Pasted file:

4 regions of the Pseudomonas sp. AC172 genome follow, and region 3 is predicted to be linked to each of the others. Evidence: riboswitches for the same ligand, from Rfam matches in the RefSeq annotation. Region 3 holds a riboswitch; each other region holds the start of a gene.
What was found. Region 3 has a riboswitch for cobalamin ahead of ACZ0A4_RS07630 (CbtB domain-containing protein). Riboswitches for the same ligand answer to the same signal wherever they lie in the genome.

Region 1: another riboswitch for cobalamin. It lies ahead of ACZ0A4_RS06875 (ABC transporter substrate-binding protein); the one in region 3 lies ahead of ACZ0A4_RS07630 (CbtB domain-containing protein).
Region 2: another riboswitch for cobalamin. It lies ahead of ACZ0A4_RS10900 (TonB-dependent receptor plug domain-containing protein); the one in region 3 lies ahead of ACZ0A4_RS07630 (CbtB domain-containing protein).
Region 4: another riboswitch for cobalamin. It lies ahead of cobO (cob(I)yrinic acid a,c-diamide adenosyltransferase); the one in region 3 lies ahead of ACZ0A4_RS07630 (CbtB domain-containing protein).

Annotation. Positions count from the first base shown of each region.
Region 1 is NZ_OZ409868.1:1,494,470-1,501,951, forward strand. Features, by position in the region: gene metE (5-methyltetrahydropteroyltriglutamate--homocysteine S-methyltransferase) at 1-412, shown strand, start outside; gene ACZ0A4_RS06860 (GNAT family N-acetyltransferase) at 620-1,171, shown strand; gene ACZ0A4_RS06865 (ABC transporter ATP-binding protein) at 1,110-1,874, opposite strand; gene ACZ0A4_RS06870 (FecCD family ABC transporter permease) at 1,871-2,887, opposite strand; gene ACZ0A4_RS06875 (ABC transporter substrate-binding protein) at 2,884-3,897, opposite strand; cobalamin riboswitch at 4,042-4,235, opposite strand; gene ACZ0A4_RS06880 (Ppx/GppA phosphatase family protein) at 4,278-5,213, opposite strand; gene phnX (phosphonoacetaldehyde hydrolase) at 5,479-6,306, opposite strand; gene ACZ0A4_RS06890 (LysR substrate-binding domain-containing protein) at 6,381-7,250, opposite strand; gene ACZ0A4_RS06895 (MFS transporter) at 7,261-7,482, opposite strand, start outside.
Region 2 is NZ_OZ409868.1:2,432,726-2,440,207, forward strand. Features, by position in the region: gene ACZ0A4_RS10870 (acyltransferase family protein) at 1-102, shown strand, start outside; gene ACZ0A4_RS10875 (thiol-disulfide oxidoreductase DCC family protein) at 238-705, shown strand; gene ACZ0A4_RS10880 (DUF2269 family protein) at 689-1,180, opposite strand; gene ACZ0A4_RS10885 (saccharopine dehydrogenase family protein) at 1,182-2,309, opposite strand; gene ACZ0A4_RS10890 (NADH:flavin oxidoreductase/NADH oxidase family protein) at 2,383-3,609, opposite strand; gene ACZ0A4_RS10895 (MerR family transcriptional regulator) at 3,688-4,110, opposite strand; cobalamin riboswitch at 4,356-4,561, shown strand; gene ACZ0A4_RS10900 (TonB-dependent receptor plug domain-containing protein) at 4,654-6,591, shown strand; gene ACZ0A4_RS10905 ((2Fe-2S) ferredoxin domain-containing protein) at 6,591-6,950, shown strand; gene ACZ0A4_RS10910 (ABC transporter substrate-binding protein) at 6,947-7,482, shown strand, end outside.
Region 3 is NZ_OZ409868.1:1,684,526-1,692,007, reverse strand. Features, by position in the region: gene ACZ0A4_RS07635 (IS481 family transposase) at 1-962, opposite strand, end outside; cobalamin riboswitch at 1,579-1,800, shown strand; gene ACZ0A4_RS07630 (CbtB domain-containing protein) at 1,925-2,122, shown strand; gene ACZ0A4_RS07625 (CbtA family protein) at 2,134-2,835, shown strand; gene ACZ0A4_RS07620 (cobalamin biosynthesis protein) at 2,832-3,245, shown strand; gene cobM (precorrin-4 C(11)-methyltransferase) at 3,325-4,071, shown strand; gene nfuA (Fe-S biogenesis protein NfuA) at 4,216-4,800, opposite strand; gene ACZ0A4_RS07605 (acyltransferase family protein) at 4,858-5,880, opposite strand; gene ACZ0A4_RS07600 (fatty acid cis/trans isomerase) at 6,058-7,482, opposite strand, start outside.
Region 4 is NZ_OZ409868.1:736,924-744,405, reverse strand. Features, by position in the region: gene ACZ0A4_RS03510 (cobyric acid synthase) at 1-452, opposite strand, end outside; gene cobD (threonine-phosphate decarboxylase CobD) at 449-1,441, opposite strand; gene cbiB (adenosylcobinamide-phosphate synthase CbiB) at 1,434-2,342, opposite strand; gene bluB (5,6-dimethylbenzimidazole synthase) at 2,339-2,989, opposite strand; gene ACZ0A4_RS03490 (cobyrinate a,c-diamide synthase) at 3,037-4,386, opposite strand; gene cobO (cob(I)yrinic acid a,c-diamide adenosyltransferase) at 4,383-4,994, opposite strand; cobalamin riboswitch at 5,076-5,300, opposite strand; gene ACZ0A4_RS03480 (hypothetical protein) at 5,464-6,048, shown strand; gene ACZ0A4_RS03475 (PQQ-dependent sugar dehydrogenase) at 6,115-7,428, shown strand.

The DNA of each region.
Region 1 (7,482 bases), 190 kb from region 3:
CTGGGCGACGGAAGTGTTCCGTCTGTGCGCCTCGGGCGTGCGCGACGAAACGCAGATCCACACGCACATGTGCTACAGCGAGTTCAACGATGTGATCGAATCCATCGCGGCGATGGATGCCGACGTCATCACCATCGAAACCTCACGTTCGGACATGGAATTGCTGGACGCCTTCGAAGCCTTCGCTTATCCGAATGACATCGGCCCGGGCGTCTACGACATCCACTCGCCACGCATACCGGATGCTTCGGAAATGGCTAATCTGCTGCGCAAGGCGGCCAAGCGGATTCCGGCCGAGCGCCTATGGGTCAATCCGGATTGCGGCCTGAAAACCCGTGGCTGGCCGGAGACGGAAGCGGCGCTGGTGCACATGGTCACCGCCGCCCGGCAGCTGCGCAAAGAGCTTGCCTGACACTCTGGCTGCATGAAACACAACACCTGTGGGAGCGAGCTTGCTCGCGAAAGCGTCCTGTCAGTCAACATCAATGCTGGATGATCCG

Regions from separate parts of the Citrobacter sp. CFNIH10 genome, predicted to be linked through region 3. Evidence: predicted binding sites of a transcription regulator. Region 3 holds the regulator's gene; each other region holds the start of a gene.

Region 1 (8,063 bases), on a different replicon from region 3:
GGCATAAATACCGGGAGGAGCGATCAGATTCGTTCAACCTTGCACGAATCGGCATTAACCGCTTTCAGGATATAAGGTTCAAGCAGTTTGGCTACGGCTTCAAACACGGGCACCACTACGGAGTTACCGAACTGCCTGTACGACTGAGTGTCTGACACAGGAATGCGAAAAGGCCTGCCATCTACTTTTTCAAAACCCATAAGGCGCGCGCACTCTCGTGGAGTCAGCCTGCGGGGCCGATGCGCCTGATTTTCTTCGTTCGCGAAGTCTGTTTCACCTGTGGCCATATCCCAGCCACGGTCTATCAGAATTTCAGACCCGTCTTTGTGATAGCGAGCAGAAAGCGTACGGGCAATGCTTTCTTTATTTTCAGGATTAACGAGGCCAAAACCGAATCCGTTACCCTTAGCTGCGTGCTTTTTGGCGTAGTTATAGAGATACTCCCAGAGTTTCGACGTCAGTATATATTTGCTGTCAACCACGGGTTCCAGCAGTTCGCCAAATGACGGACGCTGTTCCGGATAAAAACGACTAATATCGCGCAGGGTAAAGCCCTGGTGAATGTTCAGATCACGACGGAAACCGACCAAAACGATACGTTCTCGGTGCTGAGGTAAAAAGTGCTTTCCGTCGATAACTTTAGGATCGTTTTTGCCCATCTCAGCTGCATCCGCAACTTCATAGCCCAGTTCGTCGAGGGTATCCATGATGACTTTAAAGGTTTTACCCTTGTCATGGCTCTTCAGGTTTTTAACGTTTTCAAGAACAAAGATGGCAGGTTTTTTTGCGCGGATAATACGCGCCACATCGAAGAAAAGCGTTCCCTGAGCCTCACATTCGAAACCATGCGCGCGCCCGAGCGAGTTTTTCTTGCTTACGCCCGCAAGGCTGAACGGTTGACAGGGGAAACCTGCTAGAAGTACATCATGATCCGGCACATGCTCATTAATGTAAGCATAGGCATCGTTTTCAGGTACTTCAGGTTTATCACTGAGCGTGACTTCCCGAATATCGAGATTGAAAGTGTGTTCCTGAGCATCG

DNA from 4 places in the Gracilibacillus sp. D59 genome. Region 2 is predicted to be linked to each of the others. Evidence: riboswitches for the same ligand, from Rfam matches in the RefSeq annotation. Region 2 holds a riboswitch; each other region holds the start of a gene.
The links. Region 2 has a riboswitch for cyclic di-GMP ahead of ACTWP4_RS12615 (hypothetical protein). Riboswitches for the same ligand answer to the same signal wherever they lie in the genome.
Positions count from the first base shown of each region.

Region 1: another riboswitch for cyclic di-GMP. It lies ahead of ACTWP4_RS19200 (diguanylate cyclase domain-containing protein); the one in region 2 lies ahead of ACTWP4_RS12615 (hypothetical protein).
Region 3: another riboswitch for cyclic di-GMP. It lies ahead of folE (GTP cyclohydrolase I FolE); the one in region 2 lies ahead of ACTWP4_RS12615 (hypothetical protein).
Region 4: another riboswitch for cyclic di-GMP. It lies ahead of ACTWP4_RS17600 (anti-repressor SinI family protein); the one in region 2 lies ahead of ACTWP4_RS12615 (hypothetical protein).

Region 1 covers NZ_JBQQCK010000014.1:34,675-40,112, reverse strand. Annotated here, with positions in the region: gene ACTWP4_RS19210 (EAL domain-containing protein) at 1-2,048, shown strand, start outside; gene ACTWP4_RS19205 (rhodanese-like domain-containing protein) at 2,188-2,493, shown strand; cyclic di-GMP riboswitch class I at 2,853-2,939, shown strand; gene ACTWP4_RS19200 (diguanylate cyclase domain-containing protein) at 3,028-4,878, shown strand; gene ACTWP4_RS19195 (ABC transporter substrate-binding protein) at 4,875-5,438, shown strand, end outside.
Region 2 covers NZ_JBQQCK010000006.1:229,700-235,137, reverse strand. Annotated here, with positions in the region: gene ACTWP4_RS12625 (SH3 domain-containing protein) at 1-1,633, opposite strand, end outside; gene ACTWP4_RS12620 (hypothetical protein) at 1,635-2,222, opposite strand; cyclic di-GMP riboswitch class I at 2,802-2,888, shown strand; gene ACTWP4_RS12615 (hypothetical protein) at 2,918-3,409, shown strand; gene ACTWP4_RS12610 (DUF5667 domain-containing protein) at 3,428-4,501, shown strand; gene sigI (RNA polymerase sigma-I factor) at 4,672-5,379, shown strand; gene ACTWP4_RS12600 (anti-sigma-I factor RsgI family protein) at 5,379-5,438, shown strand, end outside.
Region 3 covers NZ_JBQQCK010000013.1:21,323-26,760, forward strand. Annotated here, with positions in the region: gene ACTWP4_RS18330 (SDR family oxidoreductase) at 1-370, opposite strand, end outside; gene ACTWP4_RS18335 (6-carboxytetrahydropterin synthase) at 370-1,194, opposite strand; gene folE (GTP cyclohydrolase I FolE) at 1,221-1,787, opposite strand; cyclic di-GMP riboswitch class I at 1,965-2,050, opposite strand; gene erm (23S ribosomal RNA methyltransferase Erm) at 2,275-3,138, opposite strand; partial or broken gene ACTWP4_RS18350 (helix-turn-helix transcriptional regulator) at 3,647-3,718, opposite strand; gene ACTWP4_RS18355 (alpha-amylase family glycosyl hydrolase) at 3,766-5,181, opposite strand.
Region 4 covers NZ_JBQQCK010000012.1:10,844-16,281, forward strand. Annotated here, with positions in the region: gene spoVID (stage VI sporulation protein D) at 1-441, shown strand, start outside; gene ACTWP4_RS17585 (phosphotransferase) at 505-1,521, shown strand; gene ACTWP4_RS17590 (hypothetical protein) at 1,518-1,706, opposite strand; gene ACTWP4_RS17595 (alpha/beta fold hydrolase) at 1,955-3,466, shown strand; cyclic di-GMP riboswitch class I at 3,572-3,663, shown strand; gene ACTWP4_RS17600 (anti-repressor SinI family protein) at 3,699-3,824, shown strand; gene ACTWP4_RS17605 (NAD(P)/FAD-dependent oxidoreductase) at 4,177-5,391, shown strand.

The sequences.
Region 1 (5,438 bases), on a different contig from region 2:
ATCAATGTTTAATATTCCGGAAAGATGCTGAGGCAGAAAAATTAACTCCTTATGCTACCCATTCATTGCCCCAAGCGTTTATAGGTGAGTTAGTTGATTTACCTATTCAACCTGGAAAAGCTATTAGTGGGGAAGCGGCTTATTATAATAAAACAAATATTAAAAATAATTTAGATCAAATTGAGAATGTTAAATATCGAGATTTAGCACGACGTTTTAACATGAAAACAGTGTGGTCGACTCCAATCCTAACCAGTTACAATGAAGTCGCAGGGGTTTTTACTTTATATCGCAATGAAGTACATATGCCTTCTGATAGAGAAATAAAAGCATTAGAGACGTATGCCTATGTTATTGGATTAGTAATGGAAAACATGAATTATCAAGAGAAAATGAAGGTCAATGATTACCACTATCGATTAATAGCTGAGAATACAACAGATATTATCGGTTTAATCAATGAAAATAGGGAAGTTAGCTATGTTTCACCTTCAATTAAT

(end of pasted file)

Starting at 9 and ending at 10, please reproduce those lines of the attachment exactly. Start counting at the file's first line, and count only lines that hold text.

Region 3 is NZ_OZ409868.1:1,684,526-1,692,007, reverse strand. Features, by position in the region: gene ACZ0A4_RS07635 (IS481 family transposase) at 1-962, opposite strand, end outside; cobalamin riboswitch at 1,579-1,800, shown strand; gene ACZ0A4_RS07630 (CbtB domain-containing protein) at 1,925-2,122, shown strand; gene ACZ0A4_RS07625 (CbtA family protein) at 2,134-2,835, shown strand; gene ACZ0A4_RS07620 (cobalamin biosynthesis protein) at 2,832-3,245, shown strand; gene cobM (precorrin-4 C(11)-methyltransferase) at 3,325-4,071, shown strand; gene nfuA (Fe-S biogenesis protein NfuA) at 4,216-4,800, opposite strand; gene ACZ0A4_RS07605 (acyltransferase family protein) at 4,858-5,880, opposite strand; gene ACZ0A4_RS07600 (fatty acid cis/trans isomerase) at 6,058-7,482, opposite strand, start outside.
Region 4 is NZ_OZ409868.1:736,924-744,405, reverse strand. Features, by position in the region: gene ACZ0A4_RS03510 (cobyric acid synthase) at 1-452, opposite strand, end outside; gene cobD (threonine-phosphate decarboxylase CobD) at 449-1,441, opposite strand; gene cbiB (adenosylcobinamide-phosphate synthase CbiB) at 1,434-2,342, opposite strand; gene bluB (5,6-dimethylbenzimidazole synthase) at 2,339-2,989, opposite strand; gene ACZ0A4_RS03490 (cobyrinate a,c-diamide synthase) at 3,037-4,386, opposite strand; gene cobO (cob(I)yrinic acid a,c-diamide adenosyltransferase) at 4,383-4,994, opposite strand; cobalamin riboswitch at 5,076-5,300, opposite strand; gene ACZ0A4_RS03480 (hypothetical protein) at 5,464-6,048, shown strand; gene ACZ0A4_RS03475 (PQQ-dependent sugar dehydrogenase) at 6,115-7,428, shown strand.